Worth a read to understand the difficulty of providing fiber broadband to sparsely populated areas. No mention in the story of the possibility that 4G wireless may be a realistic option. Then again, no one wants to wait for that.
"...The economic stimulus package, which sets aside $7.2 billion for broadband initiatives, could provide a crucial lifeline to municipalities struggling to bring broadband access to millions of Americans who don't have it -- a key initiative of President Barack Obama. The saga of the central Vermont project shows how the financial turmoil has exacerbated the already daunting challenge of reaching the most sparsely populated areas of the country.
From accountants to small-business owners to housewives, the residents of the 22 towns that hired Mr. Nulty are effectively living in the dial-up era. One Tunbridge resident, Kathi Terami, who runs a nonprofit group, keeps a list of things that require a broadband connection -- downloading "Sesame Street" podcasts for her two small children, watching YouTube links sent by her sister -- and goes into town once a week to a library with a high-speed connection. Another, sheep farmer Marian White, pays $60 a month for a satellite Internet service to get a slight boost over dial-up, but says the service is unreliable, especially when it snows and the dish stops receiving a signal. She has perfected a solution.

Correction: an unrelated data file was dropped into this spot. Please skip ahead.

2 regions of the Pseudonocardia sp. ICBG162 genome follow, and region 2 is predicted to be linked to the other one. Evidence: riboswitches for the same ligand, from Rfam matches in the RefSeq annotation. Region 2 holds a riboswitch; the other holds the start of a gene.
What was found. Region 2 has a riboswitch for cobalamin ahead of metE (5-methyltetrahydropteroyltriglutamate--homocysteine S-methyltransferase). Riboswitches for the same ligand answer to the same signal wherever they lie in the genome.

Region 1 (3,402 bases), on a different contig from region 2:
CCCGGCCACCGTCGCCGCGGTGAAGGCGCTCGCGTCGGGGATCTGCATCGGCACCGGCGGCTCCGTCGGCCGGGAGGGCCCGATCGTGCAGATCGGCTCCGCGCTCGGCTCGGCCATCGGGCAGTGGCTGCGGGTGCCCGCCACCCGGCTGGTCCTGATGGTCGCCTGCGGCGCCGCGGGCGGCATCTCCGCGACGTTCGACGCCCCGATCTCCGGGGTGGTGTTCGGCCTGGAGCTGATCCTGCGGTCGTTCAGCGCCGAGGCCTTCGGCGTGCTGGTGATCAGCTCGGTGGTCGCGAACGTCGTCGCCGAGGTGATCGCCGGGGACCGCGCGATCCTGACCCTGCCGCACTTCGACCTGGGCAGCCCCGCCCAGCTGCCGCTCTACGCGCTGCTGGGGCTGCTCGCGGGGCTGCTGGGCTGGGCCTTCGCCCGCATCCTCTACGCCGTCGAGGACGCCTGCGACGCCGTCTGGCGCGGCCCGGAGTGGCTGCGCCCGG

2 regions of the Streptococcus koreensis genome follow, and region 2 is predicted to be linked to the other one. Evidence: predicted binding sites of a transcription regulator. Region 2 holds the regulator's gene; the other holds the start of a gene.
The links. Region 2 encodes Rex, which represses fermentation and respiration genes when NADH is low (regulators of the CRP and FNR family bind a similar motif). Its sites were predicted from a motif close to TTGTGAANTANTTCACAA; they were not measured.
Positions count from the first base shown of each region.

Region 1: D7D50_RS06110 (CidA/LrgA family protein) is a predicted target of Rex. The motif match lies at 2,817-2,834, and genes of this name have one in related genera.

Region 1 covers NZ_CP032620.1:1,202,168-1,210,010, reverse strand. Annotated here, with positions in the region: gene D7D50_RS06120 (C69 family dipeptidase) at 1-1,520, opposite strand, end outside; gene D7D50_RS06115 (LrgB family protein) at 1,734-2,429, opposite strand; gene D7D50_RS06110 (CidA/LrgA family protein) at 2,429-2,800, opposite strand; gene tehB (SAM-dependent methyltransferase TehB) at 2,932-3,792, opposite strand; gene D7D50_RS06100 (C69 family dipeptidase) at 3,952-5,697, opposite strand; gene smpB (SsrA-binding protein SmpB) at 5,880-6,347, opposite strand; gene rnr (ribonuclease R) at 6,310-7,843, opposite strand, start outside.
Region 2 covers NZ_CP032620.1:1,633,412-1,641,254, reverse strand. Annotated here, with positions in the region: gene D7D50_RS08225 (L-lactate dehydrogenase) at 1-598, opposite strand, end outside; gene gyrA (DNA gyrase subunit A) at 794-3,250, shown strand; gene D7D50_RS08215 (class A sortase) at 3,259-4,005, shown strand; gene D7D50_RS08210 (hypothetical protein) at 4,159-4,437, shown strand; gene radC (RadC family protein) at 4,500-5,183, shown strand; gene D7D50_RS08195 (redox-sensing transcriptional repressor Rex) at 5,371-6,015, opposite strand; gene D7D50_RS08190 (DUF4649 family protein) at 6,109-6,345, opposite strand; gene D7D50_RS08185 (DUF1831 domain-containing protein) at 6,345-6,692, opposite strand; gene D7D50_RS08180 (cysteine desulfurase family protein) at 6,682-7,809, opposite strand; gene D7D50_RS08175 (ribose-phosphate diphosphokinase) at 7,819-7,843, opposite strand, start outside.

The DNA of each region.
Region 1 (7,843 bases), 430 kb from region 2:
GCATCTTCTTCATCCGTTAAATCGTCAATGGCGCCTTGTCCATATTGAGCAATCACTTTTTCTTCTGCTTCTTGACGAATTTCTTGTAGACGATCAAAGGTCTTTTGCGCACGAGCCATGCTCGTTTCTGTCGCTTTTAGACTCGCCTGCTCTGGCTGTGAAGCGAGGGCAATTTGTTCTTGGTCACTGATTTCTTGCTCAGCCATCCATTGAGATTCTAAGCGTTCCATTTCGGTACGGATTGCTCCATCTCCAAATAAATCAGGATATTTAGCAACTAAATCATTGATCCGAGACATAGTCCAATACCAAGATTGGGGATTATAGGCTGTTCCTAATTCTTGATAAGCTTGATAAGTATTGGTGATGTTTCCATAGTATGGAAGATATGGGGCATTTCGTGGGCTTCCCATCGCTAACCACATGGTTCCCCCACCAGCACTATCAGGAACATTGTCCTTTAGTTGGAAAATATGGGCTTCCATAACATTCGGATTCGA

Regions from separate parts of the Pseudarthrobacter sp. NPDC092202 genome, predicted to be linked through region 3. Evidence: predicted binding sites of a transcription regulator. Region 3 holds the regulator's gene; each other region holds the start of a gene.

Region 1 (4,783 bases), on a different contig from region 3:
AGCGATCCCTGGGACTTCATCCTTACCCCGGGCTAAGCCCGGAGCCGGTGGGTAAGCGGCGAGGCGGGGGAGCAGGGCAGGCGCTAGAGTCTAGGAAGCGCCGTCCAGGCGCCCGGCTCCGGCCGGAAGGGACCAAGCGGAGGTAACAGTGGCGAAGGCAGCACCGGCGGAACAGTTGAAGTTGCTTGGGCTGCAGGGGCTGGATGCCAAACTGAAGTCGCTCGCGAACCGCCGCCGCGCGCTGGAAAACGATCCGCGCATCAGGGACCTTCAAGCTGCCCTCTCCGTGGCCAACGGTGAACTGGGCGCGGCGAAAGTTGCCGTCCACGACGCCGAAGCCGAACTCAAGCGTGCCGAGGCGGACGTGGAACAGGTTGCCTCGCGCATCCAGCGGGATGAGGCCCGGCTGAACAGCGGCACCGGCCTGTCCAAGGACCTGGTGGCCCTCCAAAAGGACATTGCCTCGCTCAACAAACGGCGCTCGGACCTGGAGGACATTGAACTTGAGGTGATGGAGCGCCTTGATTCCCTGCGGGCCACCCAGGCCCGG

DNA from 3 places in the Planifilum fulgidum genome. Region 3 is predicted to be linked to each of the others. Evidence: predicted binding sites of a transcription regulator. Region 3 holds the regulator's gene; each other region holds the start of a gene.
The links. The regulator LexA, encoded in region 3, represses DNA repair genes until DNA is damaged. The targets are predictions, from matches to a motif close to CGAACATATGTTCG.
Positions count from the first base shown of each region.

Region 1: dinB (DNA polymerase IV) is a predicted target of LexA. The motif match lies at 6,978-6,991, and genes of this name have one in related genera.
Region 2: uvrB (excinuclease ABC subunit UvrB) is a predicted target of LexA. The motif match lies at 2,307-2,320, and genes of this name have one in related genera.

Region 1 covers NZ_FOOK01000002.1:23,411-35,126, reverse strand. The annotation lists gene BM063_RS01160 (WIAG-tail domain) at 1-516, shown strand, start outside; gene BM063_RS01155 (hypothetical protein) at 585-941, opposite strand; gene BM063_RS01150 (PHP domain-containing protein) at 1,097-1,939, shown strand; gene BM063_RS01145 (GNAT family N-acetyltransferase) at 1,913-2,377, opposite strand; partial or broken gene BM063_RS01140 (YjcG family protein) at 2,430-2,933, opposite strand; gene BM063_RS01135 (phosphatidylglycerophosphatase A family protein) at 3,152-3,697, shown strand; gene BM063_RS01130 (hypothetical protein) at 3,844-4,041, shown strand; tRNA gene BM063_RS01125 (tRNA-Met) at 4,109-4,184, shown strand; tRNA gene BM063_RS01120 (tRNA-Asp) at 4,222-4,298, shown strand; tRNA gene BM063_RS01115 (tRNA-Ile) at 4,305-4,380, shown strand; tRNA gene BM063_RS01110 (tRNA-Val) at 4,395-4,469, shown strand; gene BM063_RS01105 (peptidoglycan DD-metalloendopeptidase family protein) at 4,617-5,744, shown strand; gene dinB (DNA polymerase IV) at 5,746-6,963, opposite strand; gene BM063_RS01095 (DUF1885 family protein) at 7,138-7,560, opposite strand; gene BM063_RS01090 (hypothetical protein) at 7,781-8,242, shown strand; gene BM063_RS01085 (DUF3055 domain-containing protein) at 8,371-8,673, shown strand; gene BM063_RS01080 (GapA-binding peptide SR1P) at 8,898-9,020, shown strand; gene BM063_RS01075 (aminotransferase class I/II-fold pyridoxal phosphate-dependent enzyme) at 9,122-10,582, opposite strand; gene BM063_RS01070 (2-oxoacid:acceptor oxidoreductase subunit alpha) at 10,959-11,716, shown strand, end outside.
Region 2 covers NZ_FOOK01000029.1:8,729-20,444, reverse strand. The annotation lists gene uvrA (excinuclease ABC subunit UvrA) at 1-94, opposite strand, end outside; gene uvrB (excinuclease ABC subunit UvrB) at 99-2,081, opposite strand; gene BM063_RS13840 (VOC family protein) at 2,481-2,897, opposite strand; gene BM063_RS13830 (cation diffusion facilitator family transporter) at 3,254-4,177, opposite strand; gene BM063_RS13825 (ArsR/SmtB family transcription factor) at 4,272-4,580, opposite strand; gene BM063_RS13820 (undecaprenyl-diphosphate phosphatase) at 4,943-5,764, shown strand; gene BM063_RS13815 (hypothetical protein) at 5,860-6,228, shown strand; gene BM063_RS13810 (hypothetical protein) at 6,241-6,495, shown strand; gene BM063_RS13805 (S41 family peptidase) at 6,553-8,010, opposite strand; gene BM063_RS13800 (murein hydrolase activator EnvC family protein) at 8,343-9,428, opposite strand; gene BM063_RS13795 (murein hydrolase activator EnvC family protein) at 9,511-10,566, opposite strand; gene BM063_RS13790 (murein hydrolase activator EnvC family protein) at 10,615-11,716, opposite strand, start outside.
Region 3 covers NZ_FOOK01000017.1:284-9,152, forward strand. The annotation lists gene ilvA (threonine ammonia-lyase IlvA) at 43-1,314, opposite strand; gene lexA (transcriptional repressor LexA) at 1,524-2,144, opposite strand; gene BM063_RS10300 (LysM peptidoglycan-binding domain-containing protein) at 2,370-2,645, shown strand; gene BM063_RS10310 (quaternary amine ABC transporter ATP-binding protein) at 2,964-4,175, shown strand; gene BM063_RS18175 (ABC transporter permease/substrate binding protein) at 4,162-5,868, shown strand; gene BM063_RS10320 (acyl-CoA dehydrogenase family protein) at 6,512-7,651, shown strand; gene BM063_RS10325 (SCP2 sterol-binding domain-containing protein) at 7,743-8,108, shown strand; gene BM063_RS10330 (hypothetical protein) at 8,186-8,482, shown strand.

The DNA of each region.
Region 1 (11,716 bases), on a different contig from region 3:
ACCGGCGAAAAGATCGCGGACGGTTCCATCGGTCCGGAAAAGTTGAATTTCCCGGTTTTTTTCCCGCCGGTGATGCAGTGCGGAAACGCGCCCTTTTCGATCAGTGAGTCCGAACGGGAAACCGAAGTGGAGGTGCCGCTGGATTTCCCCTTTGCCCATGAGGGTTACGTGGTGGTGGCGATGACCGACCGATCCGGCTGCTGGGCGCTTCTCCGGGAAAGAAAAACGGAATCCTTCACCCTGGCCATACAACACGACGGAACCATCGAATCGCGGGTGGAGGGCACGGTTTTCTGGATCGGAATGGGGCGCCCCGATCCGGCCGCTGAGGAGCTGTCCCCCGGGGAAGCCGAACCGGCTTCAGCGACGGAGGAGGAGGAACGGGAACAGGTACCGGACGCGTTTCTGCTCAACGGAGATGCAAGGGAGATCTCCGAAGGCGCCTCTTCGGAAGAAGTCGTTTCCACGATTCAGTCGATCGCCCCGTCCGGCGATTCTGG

"I open a window and I take a pan of water and, a cup at a time, I launch warm water at the satellite dish until I have melted all the snow off the dish," Ms. White says. "It works."